Release dates: 2014 and 2015
- Futurism — 7. The series gives some thought to the nature of social control and political power.
- Plausibility — 7. The situations depicted are shown fairly plausibly; despite its origins in young-adult science fiction material, this series takes war more seriously than a lot of war movies.
- Storytelling — 7-8. Relative realism keeps the story worth watching.
The United States as we know it is gone, transformed politically and culturally. It is unclear whether this was the result of a gradual evolution or some cataclysm, though the drastic results suggest the latter. The country is still suffering the effects of a civil war about 75 years before.
The background conditions for the “Hunger Games” series are disturbingly plausible:
Nuclear weapons will likely be joined by new menaces such as bioengineering, and nanotechnology could become a threat. International relations are more peaceful than they have been in the past, but great-power war is still possible, or the U.S. could be devastated by civil war.
As for authoritarianism, it is always a plausible outcome for destabilized, large-scale societies.
Weaponized biotech animals
Animals and insects engineered for combat — “muttations” — are some of the more creative elements of this series. They are increasingly possible, as our bioengineering capabilities rise, but somewhat unlikely, as they would tend to be difficult to use.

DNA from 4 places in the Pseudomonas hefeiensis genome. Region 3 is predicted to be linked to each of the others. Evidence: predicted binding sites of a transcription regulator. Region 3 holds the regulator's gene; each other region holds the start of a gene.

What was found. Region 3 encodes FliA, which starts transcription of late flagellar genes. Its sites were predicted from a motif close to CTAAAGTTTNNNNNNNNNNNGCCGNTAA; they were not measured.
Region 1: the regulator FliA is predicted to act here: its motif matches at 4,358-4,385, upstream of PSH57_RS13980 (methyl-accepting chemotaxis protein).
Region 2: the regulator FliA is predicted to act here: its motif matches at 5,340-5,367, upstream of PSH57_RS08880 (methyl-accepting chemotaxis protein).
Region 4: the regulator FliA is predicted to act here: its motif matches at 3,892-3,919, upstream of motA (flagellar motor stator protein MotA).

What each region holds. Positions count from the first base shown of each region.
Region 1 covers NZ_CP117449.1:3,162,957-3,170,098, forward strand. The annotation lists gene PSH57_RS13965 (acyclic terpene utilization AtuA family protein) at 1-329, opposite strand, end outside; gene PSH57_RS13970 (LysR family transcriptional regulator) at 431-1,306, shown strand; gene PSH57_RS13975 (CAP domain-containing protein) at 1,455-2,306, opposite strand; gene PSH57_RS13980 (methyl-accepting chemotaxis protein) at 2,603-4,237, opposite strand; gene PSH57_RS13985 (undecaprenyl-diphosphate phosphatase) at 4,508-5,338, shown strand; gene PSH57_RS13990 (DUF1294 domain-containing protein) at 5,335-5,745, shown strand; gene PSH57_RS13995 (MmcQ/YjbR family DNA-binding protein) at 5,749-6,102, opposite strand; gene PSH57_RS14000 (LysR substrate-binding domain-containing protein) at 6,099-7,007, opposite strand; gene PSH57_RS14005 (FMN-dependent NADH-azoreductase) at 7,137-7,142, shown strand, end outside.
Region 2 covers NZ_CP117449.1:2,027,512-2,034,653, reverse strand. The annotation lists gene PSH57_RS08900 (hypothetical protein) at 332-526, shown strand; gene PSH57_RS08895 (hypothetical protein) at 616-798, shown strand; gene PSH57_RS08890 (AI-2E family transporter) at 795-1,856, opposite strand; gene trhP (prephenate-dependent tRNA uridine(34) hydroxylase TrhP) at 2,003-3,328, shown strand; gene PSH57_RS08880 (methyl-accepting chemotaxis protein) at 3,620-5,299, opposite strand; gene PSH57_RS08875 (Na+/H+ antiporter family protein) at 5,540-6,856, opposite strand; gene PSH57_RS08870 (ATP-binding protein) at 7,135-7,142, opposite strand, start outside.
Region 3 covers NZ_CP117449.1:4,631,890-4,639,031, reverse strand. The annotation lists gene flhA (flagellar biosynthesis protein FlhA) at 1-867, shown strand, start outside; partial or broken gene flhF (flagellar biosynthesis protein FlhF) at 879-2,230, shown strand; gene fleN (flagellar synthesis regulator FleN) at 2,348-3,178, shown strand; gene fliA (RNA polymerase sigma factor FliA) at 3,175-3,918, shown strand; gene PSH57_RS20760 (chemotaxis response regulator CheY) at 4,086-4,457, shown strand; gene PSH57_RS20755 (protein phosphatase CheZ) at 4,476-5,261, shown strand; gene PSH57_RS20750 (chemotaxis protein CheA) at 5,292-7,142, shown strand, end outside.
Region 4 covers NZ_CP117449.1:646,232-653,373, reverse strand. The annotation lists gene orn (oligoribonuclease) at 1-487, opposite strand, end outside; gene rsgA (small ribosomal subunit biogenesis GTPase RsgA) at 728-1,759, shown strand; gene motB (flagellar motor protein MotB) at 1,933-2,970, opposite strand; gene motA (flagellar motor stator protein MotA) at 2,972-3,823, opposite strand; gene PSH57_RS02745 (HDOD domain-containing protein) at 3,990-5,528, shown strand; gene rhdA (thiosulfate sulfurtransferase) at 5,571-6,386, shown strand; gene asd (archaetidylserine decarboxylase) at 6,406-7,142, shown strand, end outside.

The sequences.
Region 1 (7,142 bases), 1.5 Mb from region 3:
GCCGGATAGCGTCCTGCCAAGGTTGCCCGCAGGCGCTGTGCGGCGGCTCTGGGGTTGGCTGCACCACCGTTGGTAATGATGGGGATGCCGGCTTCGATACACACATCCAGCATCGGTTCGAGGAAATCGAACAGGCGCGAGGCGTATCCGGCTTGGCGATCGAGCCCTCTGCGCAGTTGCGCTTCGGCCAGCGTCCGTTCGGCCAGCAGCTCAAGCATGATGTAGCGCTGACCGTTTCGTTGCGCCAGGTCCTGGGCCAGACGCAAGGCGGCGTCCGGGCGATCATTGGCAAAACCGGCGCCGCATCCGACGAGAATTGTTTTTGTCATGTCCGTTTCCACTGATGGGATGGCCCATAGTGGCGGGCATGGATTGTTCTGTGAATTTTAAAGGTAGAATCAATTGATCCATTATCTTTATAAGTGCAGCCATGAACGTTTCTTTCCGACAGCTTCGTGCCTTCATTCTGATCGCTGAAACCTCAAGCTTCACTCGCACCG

Note that the most dangerous animal in the world is currently the mosquito, which infects millions with disease, and mosquitoes are the most plausible insect target for weaponization. While mosquitoes could be made worse, plans are moving ahead to use biotech to de-weaponize the creatures.
In these movies, the Capitol deploys other muttations based on mammals and reptiles. Possibility and likelihood are somewhat similar to those for insects, at least for combat animals. For other purposes, genetic engineering of mammals is likely.